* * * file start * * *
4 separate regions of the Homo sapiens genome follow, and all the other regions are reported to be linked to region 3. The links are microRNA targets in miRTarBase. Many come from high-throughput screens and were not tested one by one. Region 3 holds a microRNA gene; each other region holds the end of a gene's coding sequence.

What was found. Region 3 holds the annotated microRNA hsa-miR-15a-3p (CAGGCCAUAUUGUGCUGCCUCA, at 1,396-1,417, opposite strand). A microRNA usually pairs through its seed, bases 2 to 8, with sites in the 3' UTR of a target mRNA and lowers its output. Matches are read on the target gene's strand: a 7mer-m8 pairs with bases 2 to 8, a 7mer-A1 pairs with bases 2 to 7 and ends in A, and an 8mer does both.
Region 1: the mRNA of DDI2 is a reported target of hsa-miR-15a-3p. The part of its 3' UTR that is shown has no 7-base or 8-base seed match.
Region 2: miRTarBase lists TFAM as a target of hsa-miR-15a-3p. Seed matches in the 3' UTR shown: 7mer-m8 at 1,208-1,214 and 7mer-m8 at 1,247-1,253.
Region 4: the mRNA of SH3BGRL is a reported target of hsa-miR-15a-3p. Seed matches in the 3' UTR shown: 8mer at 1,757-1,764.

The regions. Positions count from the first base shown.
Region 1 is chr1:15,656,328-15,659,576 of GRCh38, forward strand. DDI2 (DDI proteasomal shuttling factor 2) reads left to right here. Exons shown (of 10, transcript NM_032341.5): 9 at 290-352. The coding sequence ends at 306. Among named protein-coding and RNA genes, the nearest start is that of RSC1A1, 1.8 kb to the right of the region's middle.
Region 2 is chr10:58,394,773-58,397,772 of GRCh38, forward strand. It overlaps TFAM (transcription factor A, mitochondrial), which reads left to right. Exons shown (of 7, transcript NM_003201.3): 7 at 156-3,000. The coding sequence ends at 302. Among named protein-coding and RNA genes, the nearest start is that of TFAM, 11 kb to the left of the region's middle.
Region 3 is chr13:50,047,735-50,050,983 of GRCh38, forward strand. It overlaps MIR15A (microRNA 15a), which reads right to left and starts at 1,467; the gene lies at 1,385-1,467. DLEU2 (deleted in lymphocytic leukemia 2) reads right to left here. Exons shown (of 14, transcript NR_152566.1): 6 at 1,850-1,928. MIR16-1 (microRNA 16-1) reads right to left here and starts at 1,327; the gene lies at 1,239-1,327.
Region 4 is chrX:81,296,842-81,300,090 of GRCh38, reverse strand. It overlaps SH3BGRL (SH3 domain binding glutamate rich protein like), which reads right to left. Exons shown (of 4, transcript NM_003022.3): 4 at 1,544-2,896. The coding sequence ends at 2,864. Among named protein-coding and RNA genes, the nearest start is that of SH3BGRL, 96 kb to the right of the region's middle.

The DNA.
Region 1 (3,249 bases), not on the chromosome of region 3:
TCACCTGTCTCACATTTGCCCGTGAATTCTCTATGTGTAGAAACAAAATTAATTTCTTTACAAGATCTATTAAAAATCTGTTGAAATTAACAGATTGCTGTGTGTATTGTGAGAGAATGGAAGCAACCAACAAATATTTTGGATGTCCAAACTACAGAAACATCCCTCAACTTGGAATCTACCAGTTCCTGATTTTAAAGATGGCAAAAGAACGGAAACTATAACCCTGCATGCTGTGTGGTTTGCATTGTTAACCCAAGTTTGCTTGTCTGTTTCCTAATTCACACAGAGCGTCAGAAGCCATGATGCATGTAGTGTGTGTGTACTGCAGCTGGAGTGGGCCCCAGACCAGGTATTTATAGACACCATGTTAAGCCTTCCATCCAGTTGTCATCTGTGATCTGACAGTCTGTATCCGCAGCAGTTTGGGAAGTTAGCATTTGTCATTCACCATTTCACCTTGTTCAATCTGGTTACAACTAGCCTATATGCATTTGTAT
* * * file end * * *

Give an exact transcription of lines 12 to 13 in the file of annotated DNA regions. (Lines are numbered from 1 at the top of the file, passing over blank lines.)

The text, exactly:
Region 1 (3,249 bases), not on the chromosome of region 3:
TCACCTGTCTCACATTTGCCCGTGAATTCTCTATGTGTAGAAACAAAATTAATTTCTTTACAAGATCTATTAAAAATCTGTTGAAATTAACAGATTGCTGTGTGTATTGTGAGAGAATGGAAGCAACCAACAAATATTTTGGATGTCCAAACTACAGAAACATCCCTCAACTTGGAATCTACCAGTTCCTGATTTTAAAGATGGCAAAAGAACGGAAACTATAACCCTGCATGCTGTGTGGTTTGCATTGTTAACCCAAGTTTGCTTGTCTGTTTCCTAATTCACACAGAGCGTCAGAAGCCATGATGCATGTAGTGTGTGTGTACTGCAGCTGGAGTGGGCCCCAGACCAGGTATTTATAGACACCATGTTAAGCCTTCCATCCAGTTGTCATCTGTGATCTGACAGTCTGTATCCGCAGCAGTTTGGGAAGTTAGCATTTGTCATTCACCATTTCACCTTGTTCAATCTGGTTACAACTAGCCTATATGCATTTGTAT